ALLEN PARK, Mich. -- Dwight Freeney had never been through this in his career: put on waivers, with no control over where he would end up. The All-Pro defensive end was waived by the Seattle Seahawks hours earlier, and he was still stunned last week when he found out he wouldn’t be with the Seahawks anymore.
“Oh, completely surprised. Completely surprised. Jaw on the ground,” Freeney said Monday. “I’m like, what the heck had just happened? It would be one thing if I wasn’t producing and all that, but I was producing, and that was the decision that they had to make based on their situation, and like I said, I’m not a general manager, I’m not a head coach, so I don’t know those types of things.
“Maybe it had something to do with salary cap or maybe it had to do with the fact that they couldn’t line up at linebacker, so they had to go to the deepest position that they had, and I was, I guess, the low guy on the totem pole because I was the newest guy, which was probably a little bit easier for them to do that.”
When he was released, Freeney said Seattle general manager John Schneider “was really apologetic and said how embarrassed he was to do this.” Freeney said the Seahawks told him they would potentially re-sign him later that week if he cleared waivers.
It led to 24 hours of confusing emotions when the Seahawks waived him. Then he was claimed by Detroit, which had a game on Thanksgiving. Freeney said he went from “completely pissed off to completely excited and completely lost and saying, ‘Wait a minute, you guys have a game Thursday?’”
Freeney was claimed by the Lions on Wednesday and said he offered to play in the team’s loss to the Vikings. But better judgment and longer-term decisions prevailed, and the Lions kept him down instead of asking a 37-year-old veteran to make an incredibly short body turnaround from Monday night to Thursday afternoon.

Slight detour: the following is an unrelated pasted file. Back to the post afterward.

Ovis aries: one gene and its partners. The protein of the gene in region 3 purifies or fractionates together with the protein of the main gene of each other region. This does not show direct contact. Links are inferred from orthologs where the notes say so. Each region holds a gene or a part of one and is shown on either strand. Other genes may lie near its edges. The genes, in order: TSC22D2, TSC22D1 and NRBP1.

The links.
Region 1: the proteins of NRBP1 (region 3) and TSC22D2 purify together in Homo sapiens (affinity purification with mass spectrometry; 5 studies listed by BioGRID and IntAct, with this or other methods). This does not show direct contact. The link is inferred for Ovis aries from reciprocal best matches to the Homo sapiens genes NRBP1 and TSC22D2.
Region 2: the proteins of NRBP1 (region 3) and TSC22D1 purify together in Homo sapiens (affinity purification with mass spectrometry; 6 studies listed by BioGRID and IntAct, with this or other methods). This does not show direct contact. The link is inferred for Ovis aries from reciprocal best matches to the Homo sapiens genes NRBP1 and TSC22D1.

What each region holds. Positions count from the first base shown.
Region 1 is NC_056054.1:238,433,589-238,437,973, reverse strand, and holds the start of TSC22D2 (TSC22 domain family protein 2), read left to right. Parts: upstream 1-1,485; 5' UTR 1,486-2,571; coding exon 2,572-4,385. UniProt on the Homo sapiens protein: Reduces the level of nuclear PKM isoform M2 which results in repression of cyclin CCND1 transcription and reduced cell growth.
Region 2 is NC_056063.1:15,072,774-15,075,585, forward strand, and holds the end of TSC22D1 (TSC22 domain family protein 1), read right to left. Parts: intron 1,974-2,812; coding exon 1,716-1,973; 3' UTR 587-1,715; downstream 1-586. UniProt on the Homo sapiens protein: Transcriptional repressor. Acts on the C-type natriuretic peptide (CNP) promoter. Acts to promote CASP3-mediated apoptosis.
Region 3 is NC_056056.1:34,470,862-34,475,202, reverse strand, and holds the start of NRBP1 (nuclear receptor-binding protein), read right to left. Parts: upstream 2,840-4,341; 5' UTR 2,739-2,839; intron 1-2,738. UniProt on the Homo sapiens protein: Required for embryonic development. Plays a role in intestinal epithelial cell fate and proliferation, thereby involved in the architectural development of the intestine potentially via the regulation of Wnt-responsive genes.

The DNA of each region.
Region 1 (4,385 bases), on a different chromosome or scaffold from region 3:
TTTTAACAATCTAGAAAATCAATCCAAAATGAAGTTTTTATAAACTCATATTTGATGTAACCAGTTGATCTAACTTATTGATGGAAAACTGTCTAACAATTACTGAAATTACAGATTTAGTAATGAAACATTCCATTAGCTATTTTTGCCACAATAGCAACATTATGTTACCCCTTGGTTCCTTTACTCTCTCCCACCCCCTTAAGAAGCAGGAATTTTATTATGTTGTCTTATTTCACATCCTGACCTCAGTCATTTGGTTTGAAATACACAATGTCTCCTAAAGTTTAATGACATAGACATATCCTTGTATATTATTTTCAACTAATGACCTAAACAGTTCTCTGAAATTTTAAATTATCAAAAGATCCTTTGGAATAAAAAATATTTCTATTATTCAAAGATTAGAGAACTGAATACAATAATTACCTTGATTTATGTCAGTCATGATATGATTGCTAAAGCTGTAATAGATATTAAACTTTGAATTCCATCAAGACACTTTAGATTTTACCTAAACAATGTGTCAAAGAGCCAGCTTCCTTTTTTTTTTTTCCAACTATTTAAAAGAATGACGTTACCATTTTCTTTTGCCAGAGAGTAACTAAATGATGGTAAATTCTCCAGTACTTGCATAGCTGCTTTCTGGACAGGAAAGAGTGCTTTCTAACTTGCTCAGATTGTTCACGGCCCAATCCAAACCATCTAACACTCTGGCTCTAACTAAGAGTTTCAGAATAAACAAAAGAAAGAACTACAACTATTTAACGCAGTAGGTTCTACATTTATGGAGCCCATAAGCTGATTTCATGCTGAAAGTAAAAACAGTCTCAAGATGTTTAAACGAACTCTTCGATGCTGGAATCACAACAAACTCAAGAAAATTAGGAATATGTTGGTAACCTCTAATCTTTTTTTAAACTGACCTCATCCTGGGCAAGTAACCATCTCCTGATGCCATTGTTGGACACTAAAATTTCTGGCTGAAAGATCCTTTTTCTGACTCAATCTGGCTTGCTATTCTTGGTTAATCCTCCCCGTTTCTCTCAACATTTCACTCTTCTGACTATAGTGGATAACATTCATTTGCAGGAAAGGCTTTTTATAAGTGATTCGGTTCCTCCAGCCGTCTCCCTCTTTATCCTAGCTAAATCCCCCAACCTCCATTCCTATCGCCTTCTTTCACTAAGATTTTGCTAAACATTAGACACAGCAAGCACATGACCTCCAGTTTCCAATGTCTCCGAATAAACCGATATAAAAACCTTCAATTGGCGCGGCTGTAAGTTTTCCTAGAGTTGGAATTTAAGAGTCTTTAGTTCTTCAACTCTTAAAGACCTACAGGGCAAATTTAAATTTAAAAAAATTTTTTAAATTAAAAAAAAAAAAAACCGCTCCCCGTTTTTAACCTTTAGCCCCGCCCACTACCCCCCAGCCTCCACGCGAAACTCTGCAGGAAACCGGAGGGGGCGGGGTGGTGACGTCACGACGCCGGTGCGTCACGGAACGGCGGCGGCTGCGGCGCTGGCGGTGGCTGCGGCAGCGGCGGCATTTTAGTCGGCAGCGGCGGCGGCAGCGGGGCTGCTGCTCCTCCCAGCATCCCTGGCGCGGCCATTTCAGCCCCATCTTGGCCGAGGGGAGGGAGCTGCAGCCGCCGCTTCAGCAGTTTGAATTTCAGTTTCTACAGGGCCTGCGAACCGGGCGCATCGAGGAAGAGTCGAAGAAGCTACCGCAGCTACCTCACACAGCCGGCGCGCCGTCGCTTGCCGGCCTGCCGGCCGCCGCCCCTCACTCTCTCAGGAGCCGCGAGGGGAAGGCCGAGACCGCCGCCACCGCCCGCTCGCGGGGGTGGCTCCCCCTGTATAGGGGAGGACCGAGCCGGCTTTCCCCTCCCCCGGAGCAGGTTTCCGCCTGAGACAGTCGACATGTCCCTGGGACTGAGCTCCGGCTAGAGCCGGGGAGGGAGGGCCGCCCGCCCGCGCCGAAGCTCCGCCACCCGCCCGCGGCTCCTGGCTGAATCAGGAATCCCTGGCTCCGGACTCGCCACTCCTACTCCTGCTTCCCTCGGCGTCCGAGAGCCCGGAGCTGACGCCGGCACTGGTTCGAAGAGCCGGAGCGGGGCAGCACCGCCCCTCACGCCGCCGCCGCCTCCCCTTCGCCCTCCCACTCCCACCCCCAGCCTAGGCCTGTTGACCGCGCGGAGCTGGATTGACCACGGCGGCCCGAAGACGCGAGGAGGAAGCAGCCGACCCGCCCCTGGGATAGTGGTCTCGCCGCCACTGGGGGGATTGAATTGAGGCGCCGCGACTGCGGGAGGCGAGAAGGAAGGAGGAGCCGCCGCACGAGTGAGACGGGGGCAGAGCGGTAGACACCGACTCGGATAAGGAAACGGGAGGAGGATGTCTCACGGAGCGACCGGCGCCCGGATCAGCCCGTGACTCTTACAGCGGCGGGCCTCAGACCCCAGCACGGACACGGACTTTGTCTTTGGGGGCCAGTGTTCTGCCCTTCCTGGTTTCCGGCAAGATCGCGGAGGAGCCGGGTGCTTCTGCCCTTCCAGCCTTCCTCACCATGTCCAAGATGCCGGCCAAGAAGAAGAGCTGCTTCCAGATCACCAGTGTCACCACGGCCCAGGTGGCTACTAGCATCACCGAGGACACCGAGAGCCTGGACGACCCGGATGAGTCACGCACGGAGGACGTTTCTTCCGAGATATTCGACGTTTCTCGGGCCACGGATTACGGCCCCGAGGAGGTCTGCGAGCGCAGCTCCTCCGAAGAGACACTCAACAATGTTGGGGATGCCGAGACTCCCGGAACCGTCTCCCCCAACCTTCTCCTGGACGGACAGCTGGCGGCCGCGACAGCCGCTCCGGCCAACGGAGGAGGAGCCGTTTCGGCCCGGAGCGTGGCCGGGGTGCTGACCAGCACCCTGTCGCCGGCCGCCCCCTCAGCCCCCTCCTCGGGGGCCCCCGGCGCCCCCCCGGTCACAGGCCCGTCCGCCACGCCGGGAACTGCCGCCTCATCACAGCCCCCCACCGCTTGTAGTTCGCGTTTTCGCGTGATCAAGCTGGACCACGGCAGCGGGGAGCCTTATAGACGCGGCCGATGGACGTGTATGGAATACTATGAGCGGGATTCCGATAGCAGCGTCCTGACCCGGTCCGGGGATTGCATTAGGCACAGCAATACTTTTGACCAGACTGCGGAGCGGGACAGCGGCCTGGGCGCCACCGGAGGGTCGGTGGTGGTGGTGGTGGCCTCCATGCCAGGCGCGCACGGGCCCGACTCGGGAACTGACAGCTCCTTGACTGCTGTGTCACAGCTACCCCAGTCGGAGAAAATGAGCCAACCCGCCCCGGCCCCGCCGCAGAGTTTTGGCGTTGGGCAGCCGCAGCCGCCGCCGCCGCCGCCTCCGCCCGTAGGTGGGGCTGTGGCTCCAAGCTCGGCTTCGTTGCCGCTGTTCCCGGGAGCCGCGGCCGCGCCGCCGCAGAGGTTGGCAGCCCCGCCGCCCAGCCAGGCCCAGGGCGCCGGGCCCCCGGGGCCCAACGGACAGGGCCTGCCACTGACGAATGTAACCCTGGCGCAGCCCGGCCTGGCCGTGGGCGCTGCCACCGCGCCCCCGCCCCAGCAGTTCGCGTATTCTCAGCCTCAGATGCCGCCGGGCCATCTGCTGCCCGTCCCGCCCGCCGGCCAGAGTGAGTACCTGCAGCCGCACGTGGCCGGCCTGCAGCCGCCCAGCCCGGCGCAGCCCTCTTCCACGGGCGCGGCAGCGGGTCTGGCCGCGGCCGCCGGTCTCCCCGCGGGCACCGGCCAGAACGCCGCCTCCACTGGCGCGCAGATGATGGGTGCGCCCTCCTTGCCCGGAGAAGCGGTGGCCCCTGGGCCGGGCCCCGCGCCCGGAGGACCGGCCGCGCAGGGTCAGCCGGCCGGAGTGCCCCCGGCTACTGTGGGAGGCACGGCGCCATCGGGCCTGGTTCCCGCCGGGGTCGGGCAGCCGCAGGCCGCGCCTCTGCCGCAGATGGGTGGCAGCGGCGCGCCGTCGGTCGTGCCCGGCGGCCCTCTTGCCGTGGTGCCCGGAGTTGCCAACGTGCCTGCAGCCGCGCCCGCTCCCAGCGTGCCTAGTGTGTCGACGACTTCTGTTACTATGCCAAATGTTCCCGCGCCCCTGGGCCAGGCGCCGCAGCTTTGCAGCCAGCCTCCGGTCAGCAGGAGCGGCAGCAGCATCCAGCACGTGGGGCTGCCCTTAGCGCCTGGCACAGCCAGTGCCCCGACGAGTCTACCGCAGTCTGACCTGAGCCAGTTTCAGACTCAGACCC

Coming to the Lions, though, seemed to be what Freeney thought might happen from the beginning. He said Monday that he had a few conversations earlier in the season with Detroit head coach Jim Caldwell -- his old boss in Indianapolis -- about possibly joining the team. They’d chat. Caldwell would tell Freeney to stay ready, and the time might come.
Then the follow-up call never came. That's how Freeney ended up in Seattle, where he had three sacks and a batted pass in four games, after thinking he might play for the Lions or the Falcons, who also expressed interest earlier in the season.
But this feels right for Freeney because of all the connections he has. Besides his relationship with Caldwell, who tried to recruit him to Wake Forest when Freeney chose Syracuse, defensive coordinator Teryl Austin was the defensive backs coach at Syracuse for part of his time there.
“It’s funny how things come full circle. I started off with Jim in my career in Indy. He was there,” Freeney said. “And now I have a lot of the same guys with me in the end. I don’t know if this is going to be the last thing for me, last year for me. But if it is, it’s just amazing to be here with extended family with Jim and those guys.”
Freeney joins a playoff contender, something he has been a part of most of his seasons in the league. Freeney said Monday that he told his agent following his release that he would probably retire before going just anywhere. Detroit, he said, “is a place I actually wanted to go to.” Freeney didn’t have a set number of teams he would have played for, but he said there were a handful of teams that made sense to him and would help make the transition easier.
The Lions are hoping it is the smoothest of transitions and a renaissance of the good, old days for Caldwell and Freeney, who has 341 tackles, 125.5 sacks, 47 forced fumbles and seven pass breakups in his career. Freeney is a three-time first-team All-Pro, a seven-time Pro Bowler, a Super Bowl XLI champion and part of the NFL’s All-Decade team of the 2000s after being picked with the No. 11 overall pick from Syracuse.
But on Monday, at least, he was the new guy in the locker room again, complete with a makeshift “Freeney 93” nameplate that appeared to be written on tape in marker.
“He’s still got juice,” Caldwell said. “You take a look. He’s been productive anytime that he’s been on the field, and we’ll expect him to be productive for us as well. How we’ll use him? We’ll make a real good determination of that as we go through the week.
“But he’ll be able to do something for us.”